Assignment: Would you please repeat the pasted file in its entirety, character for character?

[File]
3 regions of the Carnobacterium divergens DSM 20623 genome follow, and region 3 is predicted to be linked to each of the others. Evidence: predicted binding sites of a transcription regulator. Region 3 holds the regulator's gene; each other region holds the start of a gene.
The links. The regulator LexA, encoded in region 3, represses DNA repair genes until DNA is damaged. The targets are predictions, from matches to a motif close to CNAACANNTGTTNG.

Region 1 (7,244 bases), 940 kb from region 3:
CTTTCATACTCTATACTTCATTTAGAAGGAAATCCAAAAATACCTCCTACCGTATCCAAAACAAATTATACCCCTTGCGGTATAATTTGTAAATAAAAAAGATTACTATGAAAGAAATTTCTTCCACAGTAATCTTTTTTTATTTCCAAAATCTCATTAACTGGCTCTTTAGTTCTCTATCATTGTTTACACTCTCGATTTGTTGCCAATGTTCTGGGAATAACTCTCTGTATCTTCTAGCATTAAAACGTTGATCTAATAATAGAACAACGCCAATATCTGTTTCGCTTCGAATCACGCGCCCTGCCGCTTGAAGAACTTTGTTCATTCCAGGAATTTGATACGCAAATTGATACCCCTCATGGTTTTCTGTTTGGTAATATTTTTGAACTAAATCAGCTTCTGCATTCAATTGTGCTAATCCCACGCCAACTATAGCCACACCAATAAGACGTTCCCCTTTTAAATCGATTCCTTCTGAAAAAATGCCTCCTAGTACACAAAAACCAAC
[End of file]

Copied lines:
3 regions of the Carnobacterium divergens DSM 20623 genome follow, and region 3 is predicted to be linked to each of the others. Evidence: predicted binding sites of a transcription regulator. Region 3 holds the regulator's gene; each other region holds the start of a gene.
The links. The regulator LexA, encoded in region 3, represses DNA repair genes until DNA is damaged. The targets are predictions, from matches to a motif close to CNAACANNTGTTNG.

Region 1 (7,244 bases), 940 kb from region 3:
CTTTCATACTCTATACTTCATTTAGAAGGAAATCCAAAAATACCTCCTACCGTATCCAAAACAAATTATACCCCTTGCGGTATAATTTGTAAATAAAAAAGATTACTATGAAAGAAATTTCTTCCACAGTAATCTTTTTTTATTTCCAAAATCTCATTAACTGGCTCTTTAGTTCTCTATCATTGTTTACACTCTCGATTTGTTGCCAATGTTCTGGGAATAACTCTCTGTATCTTCTAGCATTAAAACGTTGATCTAATAATAGAACAACGCCAATATCTGTTTCGCTTCGAATCACGCGCCCTGCCGCTTGAAGAACTTTGTTCATTCCAGGAATTTGATACGCAAATTGATACCCCTCATGGTTTTCTGTTTGGTAATATTTTTGAACTAAATCAGCTTCTGCATTCAATTGTGCTAATCCCACGCCAACTATAGCCACACCAATAAGACGTTCCCCTTTTAAATCGATTCCTTCTGAAAAAATGCCTCCTAGTACACAAAAACCAAC